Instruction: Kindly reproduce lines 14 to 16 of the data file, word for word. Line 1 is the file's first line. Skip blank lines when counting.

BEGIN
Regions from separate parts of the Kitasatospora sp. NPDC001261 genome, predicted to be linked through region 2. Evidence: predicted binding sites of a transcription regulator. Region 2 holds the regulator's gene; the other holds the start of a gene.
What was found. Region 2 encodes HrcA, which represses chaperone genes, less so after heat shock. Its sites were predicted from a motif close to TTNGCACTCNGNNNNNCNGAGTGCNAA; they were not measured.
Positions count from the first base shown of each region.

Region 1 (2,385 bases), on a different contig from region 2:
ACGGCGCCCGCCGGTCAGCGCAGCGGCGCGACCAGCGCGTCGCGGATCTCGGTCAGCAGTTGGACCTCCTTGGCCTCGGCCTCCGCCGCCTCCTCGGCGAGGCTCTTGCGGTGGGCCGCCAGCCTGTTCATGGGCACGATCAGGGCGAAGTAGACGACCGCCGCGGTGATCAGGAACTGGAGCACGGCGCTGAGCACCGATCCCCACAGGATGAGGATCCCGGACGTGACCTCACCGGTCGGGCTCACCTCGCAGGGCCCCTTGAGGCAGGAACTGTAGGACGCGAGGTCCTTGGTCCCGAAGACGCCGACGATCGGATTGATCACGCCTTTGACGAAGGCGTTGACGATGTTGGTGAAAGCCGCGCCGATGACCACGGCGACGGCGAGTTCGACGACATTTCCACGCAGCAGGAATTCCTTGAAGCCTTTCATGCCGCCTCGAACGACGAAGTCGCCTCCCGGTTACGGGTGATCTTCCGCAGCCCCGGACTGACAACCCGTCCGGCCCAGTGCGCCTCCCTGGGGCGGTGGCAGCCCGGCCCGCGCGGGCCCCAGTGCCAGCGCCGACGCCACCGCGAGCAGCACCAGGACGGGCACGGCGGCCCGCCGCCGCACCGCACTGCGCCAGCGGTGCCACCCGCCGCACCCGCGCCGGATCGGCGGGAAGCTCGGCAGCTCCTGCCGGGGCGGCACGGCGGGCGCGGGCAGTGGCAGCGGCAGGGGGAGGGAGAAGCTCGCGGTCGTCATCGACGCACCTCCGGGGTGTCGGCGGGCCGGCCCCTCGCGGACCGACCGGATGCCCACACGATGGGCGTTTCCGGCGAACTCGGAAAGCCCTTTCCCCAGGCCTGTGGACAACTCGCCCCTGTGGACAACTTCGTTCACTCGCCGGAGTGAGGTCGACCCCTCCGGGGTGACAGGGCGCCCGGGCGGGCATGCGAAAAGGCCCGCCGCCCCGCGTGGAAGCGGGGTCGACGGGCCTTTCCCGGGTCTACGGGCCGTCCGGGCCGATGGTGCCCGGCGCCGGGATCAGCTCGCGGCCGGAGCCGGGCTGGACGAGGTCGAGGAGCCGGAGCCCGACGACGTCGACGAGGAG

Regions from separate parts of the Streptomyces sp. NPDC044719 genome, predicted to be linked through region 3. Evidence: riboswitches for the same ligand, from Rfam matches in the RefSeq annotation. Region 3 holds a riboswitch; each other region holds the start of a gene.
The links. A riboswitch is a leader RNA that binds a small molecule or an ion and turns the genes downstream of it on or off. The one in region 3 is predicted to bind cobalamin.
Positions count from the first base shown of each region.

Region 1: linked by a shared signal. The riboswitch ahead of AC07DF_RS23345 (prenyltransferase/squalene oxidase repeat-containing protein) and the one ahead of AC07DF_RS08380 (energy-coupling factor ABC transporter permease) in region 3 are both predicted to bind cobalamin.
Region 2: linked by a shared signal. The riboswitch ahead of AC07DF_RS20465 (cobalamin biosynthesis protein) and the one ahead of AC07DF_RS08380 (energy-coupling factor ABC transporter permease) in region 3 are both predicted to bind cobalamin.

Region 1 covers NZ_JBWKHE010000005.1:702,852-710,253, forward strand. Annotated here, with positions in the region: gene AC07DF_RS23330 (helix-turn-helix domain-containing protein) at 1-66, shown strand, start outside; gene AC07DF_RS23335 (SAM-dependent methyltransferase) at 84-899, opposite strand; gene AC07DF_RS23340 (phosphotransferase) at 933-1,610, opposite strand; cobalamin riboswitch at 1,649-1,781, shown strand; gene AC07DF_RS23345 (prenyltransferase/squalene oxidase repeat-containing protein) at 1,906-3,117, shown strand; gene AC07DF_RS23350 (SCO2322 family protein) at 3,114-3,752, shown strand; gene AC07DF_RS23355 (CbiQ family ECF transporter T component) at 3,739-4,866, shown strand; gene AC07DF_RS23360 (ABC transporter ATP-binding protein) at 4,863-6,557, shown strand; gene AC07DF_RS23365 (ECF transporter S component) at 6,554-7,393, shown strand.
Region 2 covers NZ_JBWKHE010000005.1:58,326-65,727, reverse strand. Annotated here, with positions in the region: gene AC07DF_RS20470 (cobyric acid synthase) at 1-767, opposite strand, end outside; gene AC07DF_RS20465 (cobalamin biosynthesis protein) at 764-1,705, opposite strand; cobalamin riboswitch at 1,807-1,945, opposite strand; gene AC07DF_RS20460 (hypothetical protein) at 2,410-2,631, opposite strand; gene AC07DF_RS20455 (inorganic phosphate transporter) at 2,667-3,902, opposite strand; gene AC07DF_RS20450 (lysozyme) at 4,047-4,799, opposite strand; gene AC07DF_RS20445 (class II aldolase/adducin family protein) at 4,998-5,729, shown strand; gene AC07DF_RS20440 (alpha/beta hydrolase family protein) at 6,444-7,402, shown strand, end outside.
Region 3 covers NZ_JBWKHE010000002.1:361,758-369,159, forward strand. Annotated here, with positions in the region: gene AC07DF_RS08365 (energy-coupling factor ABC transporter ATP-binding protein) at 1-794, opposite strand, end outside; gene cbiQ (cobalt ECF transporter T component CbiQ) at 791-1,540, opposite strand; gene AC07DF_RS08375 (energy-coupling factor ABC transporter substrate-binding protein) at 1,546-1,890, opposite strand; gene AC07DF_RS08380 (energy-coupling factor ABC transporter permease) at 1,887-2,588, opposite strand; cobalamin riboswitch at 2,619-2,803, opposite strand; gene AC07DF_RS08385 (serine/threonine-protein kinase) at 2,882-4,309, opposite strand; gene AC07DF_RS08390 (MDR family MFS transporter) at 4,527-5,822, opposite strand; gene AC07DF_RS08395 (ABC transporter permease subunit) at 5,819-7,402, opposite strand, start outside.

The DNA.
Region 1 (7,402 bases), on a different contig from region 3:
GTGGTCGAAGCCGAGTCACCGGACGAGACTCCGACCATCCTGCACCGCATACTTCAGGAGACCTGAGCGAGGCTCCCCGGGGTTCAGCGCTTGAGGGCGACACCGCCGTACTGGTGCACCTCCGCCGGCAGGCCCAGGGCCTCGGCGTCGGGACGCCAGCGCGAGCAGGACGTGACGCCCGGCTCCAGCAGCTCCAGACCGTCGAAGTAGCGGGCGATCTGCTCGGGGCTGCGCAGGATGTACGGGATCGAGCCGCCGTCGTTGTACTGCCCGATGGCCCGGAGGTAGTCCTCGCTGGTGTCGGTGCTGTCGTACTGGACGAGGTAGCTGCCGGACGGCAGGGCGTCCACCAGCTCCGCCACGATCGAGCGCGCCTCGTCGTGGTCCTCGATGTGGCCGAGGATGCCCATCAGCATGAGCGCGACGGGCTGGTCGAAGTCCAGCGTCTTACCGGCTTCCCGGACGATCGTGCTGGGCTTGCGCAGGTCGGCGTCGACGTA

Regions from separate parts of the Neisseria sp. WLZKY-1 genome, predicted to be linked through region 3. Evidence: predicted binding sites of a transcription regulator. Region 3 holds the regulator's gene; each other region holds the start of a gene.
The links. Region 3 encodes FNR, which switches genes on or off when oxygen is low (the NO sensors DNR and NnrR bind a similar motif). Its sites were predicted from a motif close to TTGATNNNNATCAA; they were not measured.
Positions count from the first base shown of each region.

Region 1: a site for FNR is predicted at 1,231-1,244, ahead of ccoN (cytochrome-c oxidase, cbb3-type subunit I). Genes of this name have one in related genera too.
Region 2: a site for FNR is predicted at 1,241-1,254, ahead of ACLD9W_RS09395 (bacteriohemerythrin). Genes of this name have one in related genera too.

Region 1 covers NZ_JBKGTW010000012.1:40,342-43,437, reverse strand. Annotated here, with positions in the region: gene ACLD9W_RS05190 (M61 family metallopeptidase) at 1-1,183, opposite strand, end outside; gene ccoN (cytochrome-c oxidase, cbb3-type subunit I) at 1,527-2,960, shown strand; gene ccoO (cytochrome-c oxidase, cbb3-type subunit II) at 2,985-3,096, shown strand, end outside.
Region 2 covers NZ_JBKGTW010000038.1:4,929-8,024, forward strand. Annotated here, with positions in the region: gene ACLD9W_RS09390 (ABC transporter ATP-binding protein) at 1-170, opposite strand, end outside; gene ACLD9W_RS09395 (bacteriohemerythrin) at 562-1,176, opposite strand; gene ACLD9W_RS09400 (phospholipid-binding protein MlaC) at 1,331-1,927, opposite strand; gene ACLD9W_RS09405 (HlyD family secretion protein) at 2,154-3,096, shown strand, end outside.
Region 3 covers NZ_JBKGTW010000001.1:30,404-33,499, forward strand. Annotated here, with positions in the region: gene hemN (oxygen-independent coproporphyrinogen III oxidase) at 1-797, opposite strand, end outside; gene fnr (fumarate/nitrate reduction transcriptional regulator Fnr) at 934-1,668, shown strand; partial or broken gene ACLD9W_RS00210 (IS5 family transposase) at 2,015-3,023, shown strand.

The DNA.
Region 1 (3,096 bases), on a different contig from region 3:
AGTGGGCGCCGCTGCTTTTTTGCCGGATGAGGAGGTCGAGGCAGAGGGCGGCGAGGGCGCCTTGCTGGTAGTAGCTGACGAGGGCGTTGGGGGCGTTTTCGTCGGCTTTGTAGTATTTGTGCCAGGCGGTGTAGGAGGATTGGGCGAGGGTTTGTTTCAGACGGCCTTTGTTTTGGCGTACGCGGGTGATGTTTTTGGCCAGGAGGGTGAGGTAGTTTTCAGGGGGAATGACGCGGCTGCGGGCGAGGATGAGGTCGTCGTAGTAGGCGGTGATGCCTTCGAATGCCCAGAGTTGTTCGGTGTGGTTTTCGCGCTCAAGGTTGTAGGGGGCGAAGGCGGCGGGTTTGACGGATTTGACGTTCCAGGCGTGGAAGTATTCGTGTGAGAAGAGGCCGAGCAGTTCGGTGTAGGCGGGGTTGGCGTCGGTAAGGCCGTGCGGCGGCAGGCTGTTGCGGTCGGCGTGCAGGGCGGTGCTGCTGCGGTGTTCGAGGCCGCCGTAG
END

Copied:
The DNA.
Region 1 (7,402 bases), on a different contig from region 3:
GTGGTCGAAGCCGAGTCACCGGACGAGACTCCGACCATCCTGCACCGCATACTTCAGGAGACCTGAGCGAGGCTCCCCGGGGTTCAGCGCTTGAGGGCGACACCGCCGTACTGGTGCACCTCCGCCGGCAGGCCCAGGGCCTCGGCGTCGGGACGCCAGCGCGAGCAGGACGTGACGCCCGGCTCCAGCAGCTCCAGACCGTCGAAGTAGCGGGCGATCTGCTCGGGGCTGCGCAGGATGTACGGGATCGAGCCGCCGTCGTTGTACTGCCCGATGGCCCGGAGGTAGTCCTCGCTGGTGTCGGTGCTGTCGTACTGGACGAGGTAGCTGCCGGACGGCAGGGCGTCCACCAGCTCCGCCACGATCGAGCGCGCCTCGTCGTGGTCCTCGATGTGGCCGAGGATGCCCATCAGCATGAGCGCGACGGGCTGGTCGAAGTCCAGCGTCTTACCGGCTTCCCGGACGATCGTGCTGGGCTTGCGCAGGTCGGCGTCGACGTA